Home News Visa, Mastercard Agree To Lower Swipe Fees To Settle Nearly 20-Year-Old Lawsuit

Visa, Mastercard Agree To Lower Swipe Fees To Settle Nearly 20-Year-Old Lawsuit

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Key Takeaways

  • Visa Inc. and Mastercard Inc. on Tuesday announced a settlement to a longstanding legal battle over interchange fees, commonly referred to as swipe fees.
  • The fees are what credit card issuers charge and businesses pay—often between 1% to 2%— when someone uses a credit or debit card to buy something.
  • A 2005 lawsuit claimed Visa and Mastercard charged unnecessarily high swipe fees, and this settlement would resolve the suit if it is approved in court.
  • Visa and Mastercard have said the fees are for the liability they take on by giving credit to the person making the purchase, and the time gap it takes for them to be paid back.

Visa Inc. (V) and Mastercard Inc. (MA) agreed to a settlement in a longstanding lawsuit that would lower the fees businesses pay to complete credit card transactions, and cap them from being raised until 2030.

In addition to lowering interchange fees and preventing them from being raised, the settlement also would allow businesses to have more ability to steer customers to preferred payment methods and “optionality” around surcharges, the companies said Tuesday.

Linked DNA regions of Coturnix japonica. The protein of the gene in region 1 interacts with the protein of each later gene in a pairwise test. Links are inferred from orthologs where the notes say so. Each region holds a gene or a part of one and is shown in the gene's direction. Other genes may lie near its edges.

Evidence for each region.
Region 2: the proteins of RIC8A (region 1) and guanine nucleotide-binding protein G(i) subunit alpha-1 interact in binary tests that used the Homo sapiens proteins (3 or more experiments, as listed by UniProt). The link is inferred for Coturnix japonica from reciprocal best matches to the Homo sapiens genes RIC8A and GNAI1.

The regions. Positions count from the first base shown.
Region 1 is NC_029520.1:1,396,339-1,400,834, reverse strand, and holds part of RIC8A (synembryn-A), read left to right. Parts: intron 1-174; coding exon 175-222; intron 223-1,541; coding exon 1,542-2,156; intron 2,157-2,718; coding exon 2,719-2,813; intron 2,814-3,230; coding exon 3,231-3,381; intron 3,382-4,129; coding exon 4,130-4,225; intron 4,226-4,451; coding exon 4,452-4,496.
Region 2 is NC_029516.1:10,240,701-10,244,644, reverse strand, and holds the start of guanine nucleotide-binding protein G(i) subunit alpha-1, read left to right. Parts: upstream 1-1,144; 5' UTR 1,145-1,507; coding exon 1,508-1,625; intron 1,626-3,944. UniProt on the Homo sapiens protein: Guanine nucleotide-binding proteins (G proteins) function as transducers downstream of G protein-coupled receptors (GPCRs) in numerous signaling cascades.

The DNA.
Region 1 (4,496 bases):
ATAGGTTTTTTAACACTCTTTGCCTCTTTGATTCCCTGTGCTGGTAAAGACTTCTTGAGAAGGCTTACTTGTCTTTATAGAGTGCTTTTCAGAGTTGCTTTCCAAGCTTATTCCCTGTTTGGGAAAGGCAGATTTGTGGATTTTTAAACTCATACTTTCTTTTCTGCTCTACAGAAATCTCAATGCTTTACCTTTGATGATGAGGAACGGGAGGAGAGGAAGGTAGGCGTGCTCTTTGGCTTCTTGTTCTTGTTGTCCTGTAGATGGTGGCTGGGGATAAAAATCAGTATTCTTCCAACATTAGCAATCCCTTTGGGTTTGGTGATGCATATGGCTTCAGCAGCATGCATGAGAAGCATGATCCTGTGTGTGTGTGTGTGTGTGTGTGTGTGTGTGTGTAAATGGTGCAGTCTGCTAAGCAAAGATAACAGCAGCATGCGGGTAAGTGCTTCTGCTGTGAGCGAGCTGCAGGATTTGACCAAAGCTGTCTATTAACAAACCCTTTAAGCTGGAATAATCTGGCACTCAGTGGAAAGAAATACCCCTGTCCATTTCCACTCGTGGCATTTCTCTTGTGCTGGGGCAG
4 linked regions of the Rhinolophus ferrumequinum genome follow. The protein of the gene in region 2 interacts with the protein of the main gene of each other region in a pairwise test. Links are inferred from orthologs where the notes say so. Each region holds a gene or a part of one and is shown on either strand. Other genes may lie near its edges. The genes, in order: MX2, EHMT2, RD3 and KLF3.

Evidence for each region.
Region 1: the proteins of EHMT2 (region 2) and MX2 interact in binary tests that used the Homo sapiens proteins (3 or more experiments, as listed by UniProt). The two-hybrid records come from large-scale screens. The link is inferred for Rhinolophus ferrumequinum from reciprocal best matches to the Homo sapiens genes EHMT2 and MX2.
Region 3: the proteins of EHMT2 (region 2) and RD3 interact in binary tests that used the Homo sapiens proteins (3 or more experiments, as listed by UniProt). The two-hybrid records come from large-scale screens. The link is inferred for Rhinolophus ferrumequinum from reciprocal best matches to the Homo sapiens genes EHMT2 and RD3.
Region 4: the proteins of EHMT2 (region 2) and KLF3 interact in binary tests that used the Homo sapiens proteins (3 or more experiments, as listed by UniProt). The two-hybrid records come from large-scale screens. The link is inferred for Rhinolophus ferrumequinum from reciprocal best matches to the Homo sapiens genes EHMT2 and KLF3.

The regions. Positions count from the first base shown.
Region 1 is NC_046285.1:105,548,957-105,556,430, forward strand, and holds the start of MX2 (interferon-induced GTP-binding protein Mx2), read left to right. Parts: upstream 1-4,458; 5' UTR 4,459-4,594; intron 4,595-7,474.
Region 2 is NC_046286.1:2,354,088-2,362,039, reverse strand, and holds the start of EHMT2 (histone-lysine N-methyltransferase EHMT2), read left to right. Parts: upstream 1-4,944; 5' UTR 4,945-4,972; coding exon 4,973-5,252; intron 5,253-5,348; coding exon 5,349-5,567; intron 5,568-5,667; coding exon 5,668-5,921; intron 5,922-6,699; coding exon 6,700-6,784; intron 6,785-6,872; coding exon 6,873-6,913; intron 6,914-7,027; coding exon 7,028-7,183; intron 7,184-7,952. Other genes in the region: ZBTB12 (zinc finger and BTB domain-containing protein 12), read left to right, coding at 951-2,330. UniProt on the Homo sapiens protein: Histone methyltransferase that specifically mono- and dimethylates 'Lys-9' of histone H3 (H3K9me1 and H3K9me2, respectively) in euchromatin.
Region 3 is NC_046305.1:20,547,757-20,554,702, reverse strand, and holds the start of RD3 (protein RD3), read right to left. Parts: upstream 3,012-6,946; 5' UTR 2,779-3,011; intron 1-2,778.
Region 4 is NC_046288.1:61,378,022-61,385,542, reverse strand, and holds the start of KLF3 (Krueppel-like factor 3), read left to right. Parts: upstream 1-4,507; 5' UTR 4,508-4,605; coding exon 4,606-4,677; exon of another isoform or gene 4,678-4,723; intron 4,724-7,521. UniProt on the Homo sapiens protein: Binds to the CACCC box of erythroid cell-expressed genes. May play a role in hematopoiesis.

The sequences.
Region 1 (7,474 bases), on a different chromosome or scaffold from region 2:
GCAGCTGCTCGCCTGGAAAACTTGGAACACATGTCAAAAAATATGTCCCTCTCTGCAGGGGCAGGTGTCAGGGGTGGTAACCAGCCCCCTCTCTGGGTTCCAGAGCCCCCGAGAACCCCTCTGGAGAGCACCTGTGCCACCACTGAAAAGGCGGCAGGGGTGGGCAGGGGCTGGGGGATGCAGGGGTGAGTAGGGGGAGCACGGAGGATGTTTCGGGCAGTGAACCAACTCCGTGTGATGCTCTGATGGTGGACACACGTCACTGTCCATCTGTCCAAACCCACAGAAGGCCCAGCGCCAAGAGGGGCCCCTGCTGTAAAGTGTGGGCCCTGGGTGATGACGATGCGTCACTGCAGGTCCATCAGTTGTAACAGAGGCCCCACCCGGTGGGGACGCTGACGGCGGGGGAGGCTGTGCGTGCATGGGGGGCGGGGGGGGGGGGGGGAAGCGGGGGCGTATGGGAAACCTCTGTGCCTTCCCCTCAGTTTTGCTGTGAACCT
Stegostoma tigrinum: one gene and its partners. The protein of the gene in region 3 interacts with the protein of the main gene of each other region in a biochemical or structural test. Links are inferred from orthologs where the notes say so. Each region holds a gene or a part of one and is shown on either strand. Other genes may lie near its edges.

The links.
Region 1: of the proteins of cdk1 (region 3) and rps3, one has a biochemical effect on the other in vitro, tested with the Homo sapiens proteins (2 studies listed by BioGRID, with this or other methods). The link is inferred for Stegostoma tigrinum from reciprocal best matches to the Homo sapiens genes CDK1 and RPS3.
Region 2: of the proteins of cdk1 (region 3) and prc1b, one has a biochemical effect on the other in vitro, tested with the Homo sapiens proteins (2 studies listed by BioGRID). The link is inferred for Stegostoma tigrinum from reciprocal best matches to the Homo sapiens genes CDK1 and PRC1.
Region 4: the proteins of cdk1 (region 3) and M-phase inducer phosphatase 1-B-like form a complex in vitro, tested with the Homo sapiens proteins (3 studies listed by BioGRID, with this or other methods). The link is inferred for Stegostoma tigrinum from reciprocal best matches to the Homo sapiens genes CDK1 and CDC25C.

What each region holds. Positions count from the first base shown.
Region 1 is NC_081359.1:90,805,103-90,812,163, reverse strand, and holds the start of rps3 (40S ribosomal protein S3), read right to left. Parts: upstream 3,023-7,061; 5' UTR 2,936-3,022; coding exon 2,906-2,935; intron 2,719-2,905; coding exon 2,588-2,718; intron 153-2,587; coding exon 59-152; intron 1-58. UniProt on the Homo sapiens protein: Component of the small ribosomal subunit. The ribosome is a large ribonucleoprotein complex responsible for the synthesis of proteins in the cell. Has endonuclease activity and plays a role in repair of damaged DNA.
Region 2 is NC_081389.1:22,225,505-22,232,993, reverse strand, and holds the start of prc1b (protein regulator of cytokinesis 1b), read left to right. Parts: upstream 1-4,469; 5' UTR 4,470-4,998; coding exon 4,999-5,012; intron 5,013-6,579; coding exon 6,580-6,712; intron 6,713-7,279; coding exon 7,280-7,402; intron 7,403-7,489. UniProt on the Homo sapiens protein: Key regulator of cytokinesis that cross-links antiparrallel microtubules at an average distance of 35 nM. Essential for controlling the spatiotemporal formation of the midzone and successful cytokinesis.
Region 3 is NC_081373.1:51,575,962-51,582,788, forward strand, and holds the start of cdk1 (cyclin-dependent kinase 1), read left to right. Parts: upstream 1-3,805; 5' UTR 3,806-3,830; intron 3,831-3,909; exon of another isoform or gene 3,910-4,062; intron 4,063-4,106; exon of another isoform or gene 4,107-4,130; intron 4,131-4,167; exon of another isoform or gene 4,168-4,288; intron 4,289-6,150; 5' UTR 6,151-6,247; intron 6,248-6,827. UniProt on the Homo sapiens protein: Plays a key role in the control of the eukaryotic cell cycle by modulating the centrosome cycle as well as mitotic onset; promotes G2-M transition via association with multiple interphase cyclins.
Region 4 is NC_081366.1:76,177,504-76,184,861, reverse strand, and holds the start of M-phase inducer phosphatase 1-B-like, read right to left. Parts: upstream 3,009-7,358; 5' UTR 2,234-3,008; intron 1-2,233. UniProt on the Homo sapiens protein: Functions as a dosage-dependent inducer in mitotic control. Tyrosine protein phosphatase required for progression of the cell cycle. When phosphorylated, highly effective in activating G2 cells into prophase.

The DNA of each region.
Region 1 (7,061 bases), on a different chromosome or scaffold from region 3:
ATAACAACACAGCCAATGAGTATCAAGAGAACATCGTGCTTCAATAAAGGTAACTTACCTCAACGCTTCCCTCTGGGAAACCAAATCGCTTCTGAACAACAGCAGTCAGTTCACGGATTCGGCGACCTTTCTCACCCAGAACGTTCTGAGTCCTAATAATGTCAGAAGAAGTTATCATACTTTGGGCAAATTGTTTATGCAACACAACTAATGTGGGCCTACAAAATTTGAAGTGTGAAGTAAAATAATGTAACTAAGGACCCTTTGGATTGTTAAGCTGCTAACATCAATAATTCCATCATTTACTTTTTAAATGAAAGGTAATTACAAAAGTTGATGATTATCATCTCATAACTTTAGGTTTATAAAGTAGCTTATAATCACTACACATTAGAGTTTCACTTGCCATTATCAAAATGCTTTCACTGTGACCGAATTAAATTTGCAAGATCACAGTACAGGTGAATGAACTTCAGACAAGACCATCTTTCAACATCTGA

Interchange fees, also commonly called swipe fees, are the fees that credit card-issuing companies like Visa and Mastercard charge to a business to complete a transaction, in exchange for the credit risk they take in issuing the card and the cost of executing the transaction.

The agreement announced Tuesday, if approved in court, would settle a lawsuit that began in 2005, when businesses accused Visa and Mastercard of violating antitrust laws by charging unnecessarily high swipe fees. The businesses said the fees harmed their bottom lines as credit cards grew to be expected to be taken as a form of payment.

Estimates put Visa, Mastercard, and Discover‘s swipe fees around 2% of purchase price, on average. The companies have said that while businesses argue those fees are high, they are justified because of the gap between the business being paid instantly, and when credit card companies are paid back, often a month or more later.

“This agreement brings closure to a long-standing dispute by delivering substantial certainty and value to business owners, including flexibility in how they manage acceptance of card programs,” Mastercard Chief Legal Officer and General Counsel Rob Beard said in a statement.

Visa and Mastercard shares were up 0.3% and about 0.5%, respectively, at 12:30 p.m. ET Tuesday.

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